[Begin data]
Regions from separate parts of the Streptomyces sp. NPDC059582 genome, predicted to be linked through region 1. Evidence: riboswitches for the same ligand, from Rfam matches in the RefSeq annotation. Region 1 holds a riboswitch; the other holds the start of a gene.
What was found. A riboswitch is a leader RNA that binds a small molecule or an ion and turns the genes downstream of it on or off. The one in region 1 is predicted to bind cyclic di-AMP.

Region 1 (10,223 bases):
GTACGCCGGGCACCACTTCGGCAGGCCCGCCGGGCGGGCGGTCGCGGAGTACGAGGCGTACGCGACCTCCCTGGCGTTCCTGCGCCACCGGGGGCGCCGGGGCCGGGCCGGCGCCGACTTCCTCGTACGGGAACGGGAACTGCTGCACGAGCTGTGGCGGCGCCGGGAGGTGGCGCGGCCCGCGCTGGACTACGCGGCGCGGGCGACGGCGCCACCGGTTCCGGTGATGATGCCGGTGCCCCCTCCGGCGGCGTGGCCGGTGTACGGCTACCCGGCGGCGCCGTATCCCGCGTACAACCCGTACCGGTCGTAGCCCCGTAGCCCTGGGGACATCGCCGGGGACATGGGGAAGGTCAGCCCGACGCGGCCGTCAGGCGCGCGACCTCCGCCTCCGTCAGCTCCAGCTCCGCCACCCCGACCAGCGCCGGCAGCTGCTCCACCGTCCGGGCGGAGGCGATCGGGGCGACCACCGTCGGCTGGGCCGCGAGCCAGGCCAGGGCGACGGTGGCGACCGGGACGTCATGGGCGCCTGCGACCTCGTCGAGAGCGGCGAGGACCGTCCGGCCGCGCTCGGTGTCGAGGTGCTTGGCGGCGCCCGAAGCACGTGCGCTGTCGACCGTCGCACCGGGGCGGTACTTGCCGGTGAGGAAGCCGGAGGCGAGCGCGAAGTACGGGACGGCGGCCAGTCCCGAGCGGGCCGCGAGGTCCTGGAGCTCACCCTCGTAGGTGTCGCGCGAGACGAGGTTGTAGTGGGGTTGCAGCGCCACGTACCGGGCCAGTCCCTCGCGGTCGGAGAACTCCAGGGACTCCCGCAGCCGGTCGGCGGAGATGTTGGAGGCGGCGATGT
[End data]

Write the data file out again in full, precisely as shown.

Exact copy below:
Regions from separate parts of the Streptomyces sp. NPDC059582 genome, predicted to be linked through region 1. Evidence: riboswitches for the same ligand, from Rfam matches in the RefSeq annotation. Region 1 holds a riboswitch; the other holds the start of a gene.
What was found. A riboswitch is a leader RNA that binds a small molecule or an ion and turns the genes downstream of it on or off. The one in region 1 is predicted to bind cyclic di-AMP.

Region 1 (10,223 bases):
GTACGCCGGGCACCACTTCGGCAGGCCCGCCGGGCGGGCGGTCGCGGAGTACGAGGCGTACGCGACCTCCCTGGCGTTCCTGCGCCACCGGGGGCGCCGGGGCCGGGCCGGCGCCGACTTCCTCGTACGGGAACGGGAACTGCTGCACGAGCTGTGGCGGCGCCGGGAGGTGGCGCGGCCCGCGCTGGACTACGCGGCGCGGGCGACGGCGCCACCGGTTCCGGTGATGATGCCGGTGCCCCCTCCGGCGGCGTGGCCGGTGTACGGCTACCCGGCGGCGCCGTATCCCGCGTACAACCCGTACCGGTCGTAGCCCCGTAGCCCTGGGGACATCGCCGGGGACATGGGGAAGGTCAGCCCGACGCGGCCGTCAGGCGCGCGACCTCCGCCTCCGTCAGCTCCAGCTCCGCCACCCCGACCAGCGCCGGCAGCTGCTCCACCGTCCGGGCGGAGGCGATCGGGGCGACCACCGTCGGCTGGGCCGCGAGCCAGGCCAGGGCGACGGTGGCGACCGGGACGTCATGGGCGCCTGCGACCTCGTCGAGAGCGGCGAGGACCGTCCGGCCGCGCTCGGTGTCGAGGTGCTTGGCGGCGCCCGAAGCACGTGCGCTGTCGACCGTCGCACCGGGGCGGTACTTGCCGGTGAGGAAGCCGGAGGCGAGCGCGAAGTACGGGACGGCGGCCAGTCCCGAGCGGGCCGCGAGGTCCTGGAGCTCACCCTCGTAGGTGTCGCGCGAGACGAGGTTGTAGTGGGGTTGCAGCGCCACGTACCGGGCCAGTCCCTCGCGGTCGGAGAACTCCAGGGACTCCCGCAGCCGGTCGGCGGAGATGTTGGAGGCGGCGATGT